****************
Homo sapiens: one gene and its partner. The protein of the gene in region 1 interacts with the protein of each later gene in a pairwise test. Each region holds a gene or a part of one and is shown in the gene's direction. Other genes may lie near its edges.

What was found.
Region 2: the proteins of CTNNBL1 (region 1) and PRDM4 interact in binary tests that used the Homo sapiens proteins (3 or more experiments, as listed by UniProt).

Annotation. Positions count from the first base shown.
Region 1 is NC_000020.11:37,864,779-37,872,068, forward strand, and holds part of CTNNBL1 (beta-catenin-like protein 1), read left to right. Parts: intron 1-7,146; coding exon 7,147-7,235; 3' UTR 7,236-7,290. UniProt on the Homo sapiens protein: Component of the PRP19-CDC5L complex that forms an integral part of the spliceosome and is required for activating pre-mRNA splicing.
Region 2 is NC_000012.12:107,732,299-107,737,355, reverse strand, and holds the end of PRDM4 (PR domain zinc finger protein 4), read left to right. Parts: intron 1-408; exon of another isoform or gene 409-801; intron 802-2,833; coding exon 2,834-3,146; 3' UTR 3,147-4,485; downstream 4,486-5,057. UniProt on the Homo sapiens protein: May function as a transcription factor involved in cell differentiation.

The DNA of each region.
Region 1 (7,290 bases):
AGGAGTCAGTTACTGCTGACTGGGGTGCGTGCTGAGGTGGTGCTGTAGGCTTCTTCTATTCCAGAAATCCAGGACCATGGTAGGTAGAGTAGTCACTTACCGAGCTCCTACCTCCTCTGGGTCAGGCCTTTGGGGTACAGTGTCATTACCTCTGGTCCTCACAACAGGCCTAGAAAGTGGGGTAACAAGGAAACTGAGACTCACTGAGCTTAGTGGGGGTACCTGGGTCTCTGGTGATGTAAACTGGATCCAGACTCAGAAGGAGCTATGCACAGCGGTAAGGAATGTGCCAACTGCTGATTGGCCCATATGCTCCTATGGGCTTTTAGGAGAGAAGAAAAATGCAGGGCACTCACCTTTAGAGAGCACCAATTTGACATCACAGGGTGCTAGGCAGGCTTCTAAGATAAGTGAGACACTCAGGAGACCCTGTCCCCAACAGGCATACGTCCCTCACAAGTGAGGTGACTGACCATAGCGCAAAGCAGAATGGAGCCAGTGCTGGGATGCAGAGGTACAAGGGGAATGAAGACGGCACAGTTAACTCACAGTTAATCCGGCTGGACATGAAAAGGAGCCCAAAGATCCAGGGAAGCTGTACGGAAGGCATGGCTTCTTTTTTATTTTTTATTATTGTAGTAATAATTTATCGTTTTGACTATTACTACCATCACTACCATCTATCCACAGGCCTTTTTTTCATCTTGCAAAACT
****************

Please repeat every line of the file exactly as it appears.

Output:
Homo sapiens: one gene and its partner. The protein of the gene in region 1 interacts with the protein of each later gene in a pairwise test. Each region holds a gene or a part of one and is shown in the gene's direction. Other genes may lie near its edges.

What was found.
Region 2: the proteins of CTNNBL1 (region 1) and PRDM4 interact in binary tests that used the Homo sapiens proteins (3 or more experiments, as listed by UniProt).

Annotation. Positions count from the first base shown.
Region 1 is NC_000020.11:37,864,779-37,872,068, forward strand, and holds part of CTNNBL1 (beta-catenin-like protein 1), read left to right. Parts: intron 1-7,146; coding exon 7,147-7,235; 3' UTR 7,236-7,290. UniProt on the Homo sapiens protein: Component of the PRP19-CDC5L complex that forms an integral part of the spliceosome and is required for activating pre-mRNA splicing.
Region 2 is NC_000012.12:107,732,299-107,737,355, reverse strand, and holds the end of PRDM4 (PR domain zinc finger protein 4), read left to right. Parts: intron 1-408; exon of another isoform or gene 409-801; intron 802-2,833; coding exon 2,834-3,146; 3' UTR 3,147-4,485; downstream 4,486-5,057. UniProt on the Homo sapiens protein: May function as a transcription factor involved in cell differentiation.

The DNA of each region.
Region 1 (7,290 bases):
AGGAGTCAGTTACTGCTGACTGGGGTGCGTGCTGAGGTGGTGCTGTAGGCTTCTTCTATTCCAGAAATCCAGGACCATGGTAGGTAGAGTAGTCACTTACCGAGCTCCTACCTCCTCTGGGTCAGGCCTTTGGGGTACAGTGTCATTACCTCTGGTCCTCACAACAGGCCTAGAAAGTGGGGTAACAAGGAAACTGAGACTCACTGAGCTTAGTGGGGGTACCTGGGTCTCTGGTGATGTAAACTGGATCCAGACTCAGAAGGAGCTATGCACAGCGGTAAGGAATGTGCCAACTGCTGATTGGCCCATATGCTCCTATGGGCTTTTAGGAGAGAAGAAAAATGCAGGGCACTCACCTTTAGAGAGCACCAATTTGACATCACAGGGTGCTAGGCAGGCTTCTAAGATAAGTGAGACACTCAGGAGACCCTGTCCCCAACAGGCATACGTCCCTCACAAGTGAGGTGACTGACCATAGCGCAAAGCAGAATGGAGCCAGTGCTGGGATGCAGAGGTACAAGGGGAATGAAGACGGCACAGTTAACTCACAGTTAATCCGGCTGGACATGAAAAGGAGCCCAAAGATCCAGGGAAGCTGTACGGAAGGCATGGCTTCTTTTTTATTTTTTATTATTGTAGTAATAATTTATCGTTTTGACTATTACTACCATCACTACCATCTATCCACAGGCCTTTTTTTCATCTTGCAAAACT